12. Yup technology is amazing. Tonight I assembled a basic watt meter/load with voltage switch thing so that I can test battery capacities accurately. Its all just cheap shit from ali express but seems to work OK. You connect a fully charged battery and press the button on the side, this engages the resistors to give a 30 watt load, and then when voltage gets down to 12.1 it disconnects the load and holds capacity information on the screen. During discharge it also displays load in Watts and battery voltage. Quite neat. The old busa battery drops from 13v to 12.3 very quickly,and in total outputs just 0.4Ah before it disengages the load at 12.1v I know that I'd get more out of the battery if there was a smaller load (manufacturers test Ah over a ten hour draw down or something) but it should still be a lot better than what I got. Not quite brave enough to connect and test the new battery though, LOL.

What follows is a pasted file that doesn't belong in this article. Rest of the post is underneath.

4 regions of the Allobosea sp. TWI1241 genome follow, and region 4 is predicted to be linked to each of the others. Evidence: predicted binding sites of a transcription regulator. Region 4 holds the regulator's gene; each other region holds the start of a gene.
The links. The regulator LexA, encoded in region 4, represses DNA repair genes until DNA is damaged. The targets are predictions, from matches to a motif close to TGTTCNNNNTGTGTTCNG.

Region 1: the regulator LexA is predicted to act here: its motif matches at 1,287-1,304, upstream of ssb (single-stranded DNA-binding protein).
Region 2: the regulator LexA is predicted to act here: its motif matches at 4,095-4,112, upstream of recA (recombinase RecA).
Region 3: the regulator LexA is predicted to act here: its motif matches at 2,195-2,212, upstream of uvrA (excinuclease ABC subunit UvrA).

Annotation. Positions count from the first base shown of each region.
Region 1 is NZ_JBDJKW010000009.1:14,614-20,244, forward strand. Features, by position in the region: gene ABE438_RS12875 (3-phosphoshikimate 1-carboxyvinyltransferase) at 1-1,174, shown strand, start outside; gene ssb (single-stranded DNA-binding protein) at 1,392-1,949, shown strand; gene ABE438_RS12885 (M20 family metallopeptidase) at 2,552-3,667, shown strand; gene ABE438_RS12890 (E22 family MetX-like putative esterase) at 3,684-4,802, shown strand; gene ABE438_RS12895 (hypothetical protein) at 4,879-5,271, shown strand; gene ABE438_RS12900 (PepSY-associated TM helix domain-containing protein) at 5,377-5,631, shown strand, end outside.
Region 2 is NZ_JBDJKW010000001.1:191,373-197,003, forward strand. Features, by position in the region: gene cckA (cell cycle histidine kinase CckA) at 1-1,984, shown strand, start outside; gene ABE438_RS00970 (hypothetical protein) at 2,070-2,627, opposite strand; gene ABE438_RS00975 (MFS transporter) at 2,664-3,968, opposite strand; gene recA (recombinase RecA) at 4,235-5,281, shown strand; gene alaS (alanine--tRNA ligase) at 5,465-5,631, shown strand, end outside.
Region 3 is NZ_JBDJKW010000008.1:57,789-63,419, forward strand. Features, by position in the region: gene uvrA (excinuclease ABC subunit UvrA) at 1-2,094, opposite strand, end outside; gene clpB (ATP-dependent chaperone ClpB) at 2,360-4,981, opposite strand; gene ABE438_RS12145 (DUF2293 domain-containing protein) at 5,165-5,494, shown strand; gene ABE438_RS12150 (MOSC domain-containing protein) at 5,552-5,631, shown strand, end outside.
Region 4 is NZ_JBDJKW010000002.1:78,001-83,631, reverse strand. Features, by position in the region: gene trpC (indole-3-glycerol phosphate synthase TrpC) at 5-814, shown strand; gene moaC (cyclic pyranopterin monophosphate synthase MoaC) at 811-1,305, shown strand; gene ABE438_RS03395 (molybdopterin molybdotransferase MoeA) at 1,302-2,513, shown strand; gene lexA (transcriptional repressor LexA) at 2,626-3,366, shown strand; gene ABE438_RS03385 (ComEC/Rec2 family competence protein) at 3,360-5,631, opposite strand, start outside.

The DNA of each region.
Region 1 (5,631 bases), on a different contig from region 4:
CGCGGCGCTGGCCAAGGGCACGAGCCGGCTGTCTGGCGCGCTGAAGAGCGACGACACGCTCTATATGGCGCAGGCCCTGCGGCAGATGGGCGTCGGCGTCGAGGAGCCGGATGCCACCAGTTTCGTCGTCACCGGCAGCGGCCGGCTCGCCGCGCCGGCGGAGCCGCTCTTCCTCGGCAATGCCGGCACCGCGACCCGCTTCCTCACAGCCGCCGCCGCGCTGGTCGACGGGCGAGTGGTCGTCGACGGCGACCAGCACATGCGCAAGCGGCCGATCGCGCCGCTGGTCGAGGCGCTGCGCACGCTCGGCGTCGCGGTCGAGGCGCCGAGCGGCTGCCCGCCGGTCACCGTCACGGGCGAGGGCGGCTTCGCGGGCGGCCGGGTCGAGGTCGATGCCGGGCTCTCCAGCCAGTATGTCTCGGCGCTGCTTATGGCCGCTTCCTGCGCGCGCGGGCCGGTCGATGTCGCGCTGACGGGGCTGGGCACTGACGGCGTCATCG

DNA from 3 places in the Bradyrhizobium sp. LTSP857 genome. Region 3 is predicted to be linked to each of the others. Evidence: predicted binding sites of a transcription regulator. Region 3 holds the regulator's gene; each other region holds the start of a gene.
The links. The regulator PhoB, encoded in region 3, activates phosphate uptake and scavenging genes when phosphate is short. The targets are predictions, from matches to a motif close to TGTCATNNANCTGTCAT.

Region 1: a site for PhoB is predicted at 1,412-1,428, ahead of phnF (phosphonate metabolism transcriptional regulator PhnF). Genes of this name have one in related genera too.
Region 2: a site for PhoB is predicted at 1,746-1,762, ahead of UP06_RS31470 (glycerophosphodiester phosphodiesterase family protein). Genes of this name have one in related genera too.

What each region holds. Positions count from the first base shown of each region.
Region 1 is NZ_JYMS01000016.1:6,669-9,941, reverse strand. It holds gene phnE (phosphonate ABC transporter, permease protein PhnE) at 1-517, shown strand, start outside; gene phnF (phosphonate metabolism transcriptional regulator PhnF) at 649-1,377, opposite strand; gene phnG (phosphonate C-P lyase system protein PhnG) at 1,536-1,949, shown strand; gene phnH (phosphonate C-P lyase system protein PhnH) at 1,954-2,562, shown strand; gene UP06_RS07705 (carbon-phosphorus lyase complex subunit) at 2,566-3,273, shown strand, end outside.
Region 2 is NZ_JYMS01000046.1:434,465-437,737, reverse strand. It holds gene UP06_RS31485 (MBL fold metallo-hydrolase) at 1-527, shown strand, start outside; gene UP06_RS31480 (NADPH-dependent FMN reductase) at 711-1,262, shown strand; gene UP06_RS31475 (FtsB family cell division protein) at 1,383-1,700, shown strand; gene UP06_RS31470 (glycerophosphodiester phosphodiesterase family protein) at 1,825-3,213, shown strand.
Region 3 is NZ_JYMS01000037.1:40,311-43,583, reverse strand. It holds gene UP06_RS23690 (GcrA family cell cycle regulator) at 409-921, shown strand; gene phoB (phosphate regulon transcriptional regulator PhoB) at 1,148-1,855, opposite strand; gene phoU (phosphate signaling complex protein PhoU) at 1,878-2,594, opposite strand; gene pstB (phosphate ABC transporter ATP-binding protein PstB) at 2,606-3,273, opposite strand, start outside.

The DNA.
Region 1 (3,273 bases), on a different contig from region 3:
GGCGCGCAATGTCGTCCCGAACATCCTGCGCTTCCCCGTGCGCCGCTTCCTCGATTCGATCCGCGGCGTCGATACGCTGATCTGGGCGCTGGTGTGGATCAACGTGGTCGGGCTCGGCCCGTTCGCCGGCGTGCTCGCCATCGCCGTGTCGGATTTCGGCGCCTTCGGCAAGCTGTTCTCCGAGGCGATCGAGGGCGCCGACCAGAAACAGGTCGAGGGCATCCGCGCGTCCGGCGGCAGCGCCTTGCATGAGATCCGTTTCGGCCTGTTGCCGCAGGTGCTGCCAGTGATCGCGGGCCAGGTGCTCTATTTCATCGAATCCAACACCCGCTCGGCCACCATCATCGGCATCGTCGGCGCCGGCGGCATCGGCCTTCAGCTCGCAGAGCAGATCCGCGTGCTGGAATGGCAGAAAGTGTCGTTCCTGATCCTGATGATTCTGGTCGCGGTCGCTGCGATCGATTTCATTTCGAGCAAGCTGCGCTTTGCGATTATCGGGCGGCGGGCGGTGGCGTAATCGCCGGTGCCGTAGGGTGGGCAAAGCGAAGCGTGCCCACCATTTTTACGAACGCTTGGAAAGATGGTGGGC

13. Over the past few years I've been increasingly interested in automotive batteries and how they actually function. Its not something that most people give a second thought to coz its a fuckin boring topic- but relevant to me because there's 6 vehicles/machines in the garage which all need batteries to function, and EVERY single bloody time i bring something home with a battery, the battery is ALWAYS fucked or near fucked. The Busa was the same. Id checked current draw from the electrical system while sitting and there was definitely nothing noteworthy but it'd go flat after sitting for a week off charge- and it only juuuust started the morning after brass monkey. Not fucking ideal because its a big motor to get push started- 100% certain it wouldn't work on event he steepest of grassy hills. Then a couple of days after returning from the trip I got all geared up in my leathers, rolled the bike outside and planned on hooning to work- Pretty much just got a "click" before it was completely dead again. So researched things way way too much and ended up buying a Motobatt Hybrid battery. I'll be clear- I have no idea how they function internally except that they are a hybrid of normal AGM lead acid and lithium batteries (This may be lithium ion, or may be some other type of lithium battery, no idea). Each half of the battery supports the other half when it is outside of its happy operating parameters. The Lithium side helps with its huge CCA output, capacity and weight reduction and the lead acid side assists its cold weather performance (lithium batteries hate the cold) and means the battery can be charged on standard chargers (fast and maintenance). All cell balancing is taken care of internally and there is also over charge and over discharge protection built in- basically, if voltage drops below a certain level then the batteries output is disconnected- and not reconnected until the battery is woken back up with a charger. I was also happy that the battery lists an actual honest amp hour capacity- this is kinda irrelevant on lead acid cells and is essentially a lie on Lithium Iron batteries from manufacturers like Shorai. Basically, lead acid cells list a capacity but only half of this capacity is available before the battery starts being irreversibly damaged inside. Most manufacturers state that only 50% of the batteries capacity can be safely used- so a 12Ah battery becomes 6Ah. Its 2021. Batteries shouldn't be that bloody easy to ruin Numbers are also muddled by lithium iron battery manufacturers like Shorai listing their capacities as "Ah Pb Eq", which means it is equivalent to a lead acid of X capacity. So, as above, a big dollar "12Ah Pb Eq" shorai is actually only of 6Ah capacity by design. I forgot where I was going, but basically, the new battery is the same size, but 1.8kg lighter, 350 CCA vs 120CCA of old, is rated to output that at 0 degrees C, and has a usable capacity of 8.5Ah vs approximately 6 of the old lead acid. Plus the protections listed earlier. I reckon this is a win, and hopefully means that I can use this thing to charge all my devices (phone, torch, helmet coms etc) while out and about without having to worry. So yeah nobody has probably read that and it lacks any actual value whatsoever so here's some images so your click wasn't entirely wasted. Can see the configurable terminals which can be moved to either side of the cell. Also, check out front sprocket size!